Cameo: Damion Cooper

The founder of Project Pneuma teaches anger management and forgiveness to young men.

Kaitlyn Pacheco - August 2018

Cameo: Damion Cooper

The founder of Project Pneuma teaches anger management and forgiveness to young men.

Kaitlyn Pacheco - August 2018

-Mike Morgan

In 1992, you had a life-changing experience that ultimately led to the creation of Project Pneuma, a program that teaches middle school boys how to work through anger and into positivity. How did that come to be?
I was at Coppin State University on a wrestling scholarship, and I went home to East Baltimore one night to have dinner with my family. Near my house, I felt someone behind me. I turned around and two guys were there. Words were exchanged, and I remember the shorter guy pulling the trigger. Even now, I can still vividly see the sparks and the fire that came out of the gun. They turned and ran, and then my stepdad came out of the house and saw me walking toward the house with the hole in my [chest]. The worst part of it wasn’t the gunshot, even though it hurt tremendously once the adrenaline stopped pumping. It was watching my mother rock back and forth on the bed.

Where were you shot?
I was shot an inch above my heart, and since I was shot at point-blank range, the bullet ricocheted and cracked my sternum, broke three ribs, punctured my lung, and lodged under the nerves of my right arm. I had never felt like less of a man and I just got angrier by the day. I lost my faith, I lost my scholarship, and I lost 20 pounds in four days from the loss of muscle mass. I felt like everything had been taken away from me because of a bullet, and I didn’t know why.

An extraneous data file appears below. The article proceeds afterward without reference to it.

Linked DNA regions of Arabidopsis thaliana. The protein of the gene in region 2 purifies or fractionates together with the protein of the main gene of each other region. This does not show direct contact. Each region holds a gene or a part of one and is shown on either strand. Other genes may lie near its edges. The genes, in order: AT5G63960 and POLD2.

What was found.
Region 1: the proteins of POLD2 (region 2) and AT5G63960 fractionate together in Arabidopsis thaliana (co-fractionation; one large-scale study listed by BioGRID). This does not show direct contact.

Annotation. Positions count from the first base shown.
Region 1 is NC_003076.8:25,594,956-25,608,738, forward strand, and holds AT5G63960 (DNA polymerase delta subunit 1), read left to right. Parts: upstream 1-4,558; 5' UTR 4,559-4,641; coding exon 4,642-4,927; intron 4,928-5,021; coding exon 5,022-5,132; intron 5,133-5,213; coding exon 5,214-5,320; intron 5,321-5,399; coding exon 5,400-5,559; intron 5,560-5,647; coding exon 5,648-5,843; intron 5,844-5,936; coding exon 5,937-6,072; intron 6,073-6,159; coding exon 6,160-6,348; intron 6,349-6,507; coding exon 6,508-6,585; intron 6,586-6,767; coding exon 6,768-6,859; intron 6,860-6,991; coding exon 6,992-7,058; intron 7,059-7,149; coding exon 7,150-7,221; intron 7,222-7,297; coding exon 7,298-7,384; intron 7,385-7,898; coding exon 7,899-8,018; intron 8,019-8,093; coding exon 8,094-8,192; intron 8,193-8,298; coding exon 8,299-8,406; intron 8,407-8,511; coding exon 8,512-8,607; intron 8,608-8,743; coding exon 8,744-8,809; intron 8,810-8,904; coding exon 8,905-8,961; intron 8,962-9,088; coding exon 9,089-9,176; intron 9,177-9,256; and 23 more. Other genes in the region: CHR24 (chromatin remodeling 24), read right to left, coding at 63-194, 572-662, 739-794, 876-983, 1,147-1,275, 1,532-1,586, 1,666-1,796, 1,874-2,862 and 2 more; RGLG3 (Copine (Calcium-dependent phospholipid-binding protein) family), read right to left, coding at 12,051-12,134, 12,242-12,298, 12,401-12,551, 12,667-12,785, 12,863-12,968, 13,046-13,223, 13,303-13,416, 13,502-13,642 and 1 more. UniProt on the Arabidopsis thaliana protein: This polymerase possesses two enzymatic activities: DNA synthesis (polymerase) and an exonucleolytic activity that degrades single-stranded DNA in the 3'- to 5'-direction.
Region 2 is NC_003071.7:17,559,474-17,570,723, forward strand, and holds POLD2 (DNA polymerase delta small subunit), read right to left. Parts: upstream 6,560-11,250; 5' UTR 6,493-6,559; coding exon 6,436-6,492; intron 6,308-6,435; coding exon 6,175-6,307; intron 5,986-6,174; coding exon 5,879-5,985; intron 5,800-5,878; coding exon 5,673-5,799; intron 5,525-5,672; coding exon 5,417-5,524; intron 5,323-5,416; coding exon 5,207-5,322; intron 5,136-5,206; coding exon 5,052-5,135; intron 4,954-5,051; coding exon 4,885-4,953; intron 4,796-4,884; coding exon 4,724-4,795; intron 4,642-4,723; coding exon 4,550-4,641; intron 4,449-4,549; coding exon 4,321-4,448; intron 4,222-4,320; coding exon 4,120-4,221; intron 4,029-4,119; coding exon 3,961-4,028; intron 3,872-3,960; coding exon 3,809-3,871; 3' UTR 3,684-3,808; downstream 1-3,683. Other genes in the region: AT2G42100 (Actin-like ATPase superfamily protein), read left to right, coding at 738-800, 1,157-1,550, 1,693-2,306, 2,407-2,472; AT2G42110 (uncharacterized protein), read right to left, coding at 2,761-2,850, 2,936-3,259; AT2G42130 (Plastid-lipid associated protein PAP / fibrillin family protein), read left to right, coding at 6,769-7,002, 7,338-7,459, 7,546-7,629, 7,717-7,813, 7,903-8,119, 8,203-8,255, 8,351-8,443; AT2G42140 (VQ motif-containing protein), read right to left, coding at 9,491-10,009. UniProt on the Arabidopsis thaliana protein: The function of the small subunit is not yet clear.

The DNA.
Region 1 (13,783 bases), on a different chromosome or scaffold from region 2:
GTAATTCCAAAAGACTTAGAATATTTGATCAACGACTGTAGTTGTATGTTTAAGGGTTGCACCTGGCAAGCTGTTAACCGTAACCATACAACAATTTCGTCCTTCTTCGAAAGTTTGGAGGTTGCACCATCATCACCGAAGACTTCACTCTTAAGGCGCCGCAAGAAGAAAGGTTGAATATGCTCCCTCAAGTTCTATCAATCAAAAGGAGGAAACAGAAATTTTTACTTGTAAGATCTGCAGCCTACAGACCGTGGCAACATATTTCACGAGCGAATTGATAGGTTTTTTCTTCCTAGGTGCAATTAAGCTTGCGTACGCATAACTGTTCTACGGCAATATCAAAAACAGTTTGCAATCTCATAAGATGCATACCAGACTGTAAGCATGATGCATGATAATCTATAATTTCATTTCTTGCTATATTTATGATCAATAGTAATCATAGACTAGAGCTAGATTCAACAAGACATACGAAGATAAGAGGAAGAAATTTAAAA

How did you recover?
That took four years, two months, and 18 days. During that time, I became the person that nobody recognized. I was argumentative, the guy who always wanted to fight, always ticked off at the world. Then, on December 31, 1996, I decided I couldn’t take the pain anymore. I was planning to kill myself. Back then, we weren’t told about seeking help or treatment. In my mind, I was doing the best thing possible for myself.

What stopped you?
My friends rang my doorbell that night and begged me to go to church with them. I drove separately to the church because I was planning to sneak out the back as soon as they closed their eyes to pray. They took me to New Pleasant Grove Missionary Baptist Church, which is about two blocks away from where I was shot. Reverend Michael Coles did the sermon that night, and he recited from the Book of Psalms: “For his anger endures but a moment; in his favor is life: weeping may endure for a night, but joy comes in the morning.” I’ve never been an emotional person, but I remember breaking down and running up to the front of the church. I’m ruining pastor Robert Haynes’ robe with tears and he told me, “I don’t know what you’re going through, but you have to let it go.” That was the moment that, even though I still didn’t know who shot me or why he did it, I decided I was going to forgive him.

What happened next?
I went back to college and got my degree. Then I went to seminary and got a master’s degree in theology. During that time, I met Chaplain Wallace who, at the time, oversaw all of the prisons in Baltimore, and I started volunteering in the prison system, working with a group of guys to help prepare for life outside of prison. Unbeknownst to me, I had been mentoring the guy who shot me.

How did you discover this?
Our job was to build trust with these men, because they didn’t trust anyone in the system, and I took interest in one guy who kept saying things about where he lived and how he came up because his life mirrored my life leading up to the shooting. Chaplain Wallace allowed me to talk with him, but I could only ask open-ended questions. He had come to know me and trust me, and I asked him if he had committed any crimes that he wasn’t convicted of. I listened to him tell me three things that he had done, and on the fourth one, I sat there with my mouth open and listened to his vivid retelling of how he shot me.